With win in hand, Johnson may not stop anytime soon
May 27, 2014, Holly Cain, NASCAR.com
With great pleasure the reigning champ turned the tables on the racing media late Sunday night after celebrating in Charlotte Motor Speedway's Victory Lane as the winningest driver (seven) in the storied track's history -- and the newest victory-qualified driver for the 2014 Chase for the NASCAR Sprint Cup as the Chase Grid currently stands.
"What the hell are you all going to write about now? We won," Johnson said to reporters before taking questions.
He was smiling, but he was only half-joking.
The only thing more rare for Johnson than going this long into the season before scoring his first victory is for Johnson having to face tough, relentless questions about when he was going to win.
And the first one he got Sunday was tongue-in-cheek on whether he had trouble finding Victory Lane since it had been "so long."
"Twelve long races," Johnson said, smiling. "I guess we've created this environment for ourselves. I honestly wasn't stressing. The fact that 12 races created that much buzz just means we've done a lot of great things over the years, so I'll turn it into a compliment."
Typical Jimmie. You'd be hard-pressed to find a more upbeat presence in the garage. Of course, as he alluded, life is good when a 12-race winless streak is enough to send your fans and the racing media into near panic mode on your behalf.
This is a team sometimes chided for winning too much, so 12 weeks of "almost" was unfamiliar territory.
But this is Jimmie Johnson -- "Six-Time" -- and you don't earn that nickname because you can't handle pressure, real or perceived.
He wasn't as aggravated about not winning as he was annoyed with everyone else's harping about him not winning. He came to expect the questions in his weekly press conferences at the track, recently raising the subject himself before reporters could even ask.
Even before he won the Coca-Cola 600 on Sunday night, he was among the drivers eligible for the Chase based on points collected -- a statistic of which he politely reminded people in the last few weeks.
"More than anything, I just got tired of answering the question," Johnson said. "There wasn't a lot of frustration due to the pressure of winning. There was frustration in not having fast race cars, but that's a different situation. In my opinion, I don't believe there will be 16 different winners. I feel like a strong championship points position would get us into the first phase of the Chase.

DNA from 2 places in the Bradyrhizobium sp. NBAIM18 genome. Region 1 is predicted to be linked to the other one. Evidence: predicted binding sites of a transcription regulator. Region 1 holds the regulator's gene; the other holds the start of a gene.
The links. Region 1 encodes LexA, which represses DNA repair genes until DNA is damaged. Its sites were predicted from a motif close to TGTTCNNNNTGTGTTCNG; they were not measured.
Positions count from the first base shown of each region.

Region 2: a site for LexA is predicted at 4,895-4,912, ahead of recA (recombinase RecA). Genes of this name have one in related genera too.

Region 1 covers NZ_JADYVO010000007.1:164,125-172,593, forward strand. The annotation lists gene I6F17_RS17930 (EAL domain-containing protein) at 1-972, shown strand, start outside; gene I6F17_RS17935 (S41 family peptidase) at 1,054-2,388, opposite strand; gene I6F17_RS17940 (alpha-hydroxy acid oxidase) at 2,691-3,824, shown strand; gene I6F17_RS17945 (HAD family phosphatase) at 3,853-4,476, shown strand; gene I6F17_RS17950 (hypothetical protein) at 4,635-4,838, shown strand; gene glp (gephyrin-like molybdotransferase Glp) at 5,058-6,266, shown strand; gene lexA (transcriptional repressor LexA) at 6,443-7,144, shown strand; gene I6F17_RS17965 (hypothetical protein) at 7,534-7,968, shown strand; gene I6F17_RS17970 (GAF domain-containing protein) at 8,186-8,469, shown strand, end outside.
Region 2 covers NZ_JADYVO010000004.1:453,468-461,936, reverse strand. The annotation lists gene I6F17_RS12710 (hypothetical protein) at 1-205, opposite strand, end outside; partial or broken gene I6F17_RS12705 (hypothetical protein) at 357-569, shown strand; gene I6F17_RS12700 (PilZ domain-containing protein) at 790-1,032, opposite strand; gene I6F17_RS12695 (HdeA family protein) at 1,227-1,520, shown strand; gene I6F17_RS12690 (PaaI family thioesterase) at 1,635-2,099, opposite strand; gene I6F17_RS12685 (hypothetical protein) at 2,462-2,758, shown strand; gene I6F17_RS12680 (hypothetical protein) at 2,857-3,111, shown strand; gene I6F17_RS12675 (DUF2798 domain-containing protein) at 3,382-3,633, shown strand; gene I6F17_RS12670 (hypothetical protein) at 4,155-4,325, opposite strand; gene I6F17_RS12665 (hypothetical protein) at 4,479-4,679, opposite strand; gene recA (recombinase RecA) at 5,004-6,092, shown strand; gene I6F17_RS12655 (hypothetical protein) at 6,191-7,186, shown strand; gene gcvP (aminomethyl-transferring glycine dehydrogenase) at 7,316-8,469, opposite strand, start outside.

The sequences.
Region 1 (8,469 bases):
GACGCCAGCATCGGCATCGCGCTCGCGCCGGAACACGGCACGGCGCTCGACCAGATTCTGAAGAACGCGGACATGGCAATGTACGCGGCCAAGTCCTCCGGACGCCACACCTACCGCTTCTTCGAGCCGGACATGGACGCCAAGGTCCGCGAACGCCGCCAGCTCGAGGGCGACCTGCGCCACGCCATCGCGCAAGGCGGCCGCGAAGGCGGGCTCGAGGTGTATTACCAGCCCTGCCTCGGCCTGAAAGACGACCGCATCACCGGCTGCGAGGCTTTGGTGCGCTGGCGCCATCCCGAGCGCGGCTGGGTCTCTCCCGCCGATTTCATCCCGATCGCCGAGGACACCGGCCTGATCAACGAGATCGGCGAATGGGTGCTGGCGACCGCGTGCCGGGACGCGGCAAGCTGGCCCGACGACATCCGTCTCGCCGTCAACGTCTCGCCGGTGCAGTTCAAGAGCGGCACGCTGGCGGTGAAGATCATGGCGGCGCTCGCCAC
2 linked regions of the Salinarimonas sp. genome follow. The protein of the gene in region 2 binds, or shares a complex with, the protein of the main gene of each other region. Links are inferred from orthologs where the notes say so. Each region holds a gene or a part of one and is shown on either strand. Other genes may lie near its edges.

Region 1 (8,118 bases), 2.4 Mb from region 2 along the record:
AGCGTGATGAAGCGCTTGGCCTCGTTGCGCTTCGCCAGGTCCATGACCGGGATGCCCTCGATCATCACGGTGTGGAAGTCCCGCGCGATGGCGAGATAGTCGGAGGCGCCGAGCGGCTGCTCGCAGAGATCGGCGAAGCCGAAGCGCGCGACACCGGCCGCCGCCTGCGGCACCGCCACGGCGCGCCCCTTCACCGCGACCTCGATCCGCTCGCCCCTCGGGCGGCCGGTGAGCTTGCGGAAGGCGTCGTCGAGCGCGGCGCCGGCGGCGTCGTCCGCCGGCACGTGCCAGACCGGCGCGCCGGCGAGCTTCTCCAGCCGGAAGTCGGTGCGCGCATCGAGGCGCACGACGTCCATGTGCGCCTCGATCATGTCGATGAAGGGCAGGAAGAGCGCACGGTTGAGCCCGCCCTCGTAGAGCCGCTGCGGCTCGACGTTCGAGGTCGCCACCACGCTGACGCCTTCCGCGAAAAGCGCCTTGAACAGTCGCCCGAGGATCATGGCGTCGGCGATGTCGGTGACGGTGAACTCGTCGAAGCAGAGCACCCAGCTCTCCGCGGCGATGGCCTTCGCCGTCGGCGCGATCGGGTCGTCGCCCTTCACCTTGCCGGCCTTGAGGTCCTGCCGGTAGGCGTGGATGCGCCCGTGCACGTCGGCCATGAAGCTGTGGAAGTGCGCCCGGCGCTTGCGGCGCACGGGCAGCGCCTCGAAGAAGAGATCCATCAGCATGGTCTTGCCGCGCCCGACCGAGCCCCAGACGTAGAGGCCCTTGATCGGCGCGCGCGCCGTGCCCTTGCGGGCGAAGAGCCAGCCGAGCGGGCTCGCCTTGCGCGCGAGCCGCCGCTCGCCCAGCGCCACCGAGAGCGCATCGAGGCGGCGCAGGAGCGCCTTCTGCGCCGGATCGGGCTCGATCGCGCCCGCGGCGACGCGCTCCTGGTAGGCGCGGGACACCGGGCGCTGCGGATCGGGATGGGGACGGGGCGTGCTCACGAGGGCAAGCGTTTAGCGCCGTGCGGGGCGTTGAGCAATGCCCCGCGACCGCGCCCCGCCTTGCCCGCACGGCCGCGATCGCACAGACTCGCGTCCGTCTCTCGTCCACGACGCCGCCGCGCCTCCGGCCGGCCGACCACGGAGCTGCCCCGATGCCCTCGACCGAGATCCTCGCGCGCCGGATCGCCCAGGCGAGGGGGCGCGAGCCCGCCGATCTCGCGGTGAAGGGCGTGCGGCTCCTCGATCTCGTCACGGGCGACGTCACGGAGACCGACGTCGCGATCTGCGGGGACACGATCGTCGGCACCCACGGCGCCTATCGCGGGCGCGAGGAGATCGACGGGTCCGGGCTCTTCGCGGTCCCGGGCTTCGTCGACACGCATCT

"Granted, (the win) simplifies things. … We really want to heat up and win races later in the season, especially before the Chase starts."
He's got to like his chances again in Sunday's FedEx 400 benefiting Autism Speaks at Dover International Speedway. Johnson's eight wins at the Monster Mile are the most in track history, and his 2,704 laps led in the No. 48 Lowe's Chevrolet are most among active drivers. His average finish in 24 starts is an astounding 8.7.
He nearly swept the series' two stops at Dover last season, winning there during the Chase and being in position to win last June. Instead, he was black-flagged for jumping a restart with 19 laps remaining and ended up a frustrating 17th place.
If he doesn't win Sunday at Dover there's always summer stops at Pocono or Daytona, both venues where he's won three times and is the defending race winner. And there's always Indianapolis, where Johnson is a pause-worthy four-time winner.
In Johnson's case, there is not a particular time of year when he is most dangerous, not just one particular track he "owns." Johnson has been so consistent, so superior across the board.
So as pundits pondered and critics considered the chance of a chink in the armor, Johnson and his Hendrick Motorsports crew chief Chad Knaus put their heads down and kept at it. Glancing at the 66 previous race trophies and huge, golden Sprint Cup championship trophies they had won together certainly had to reassure.
"What they've been able to accomplish together, it's been amazing" team owner Rick Hendrick said of the pair. "I always say, I'm just glad I don't have to race against them. ... The thing that amazes me the most is they are always digging to be better."
Which raises the better point to contemplate: It isn't so much whether Johnson will win again or how many weeks will go by between victories, but instead how many races he wins and championships he'll claim before he stops.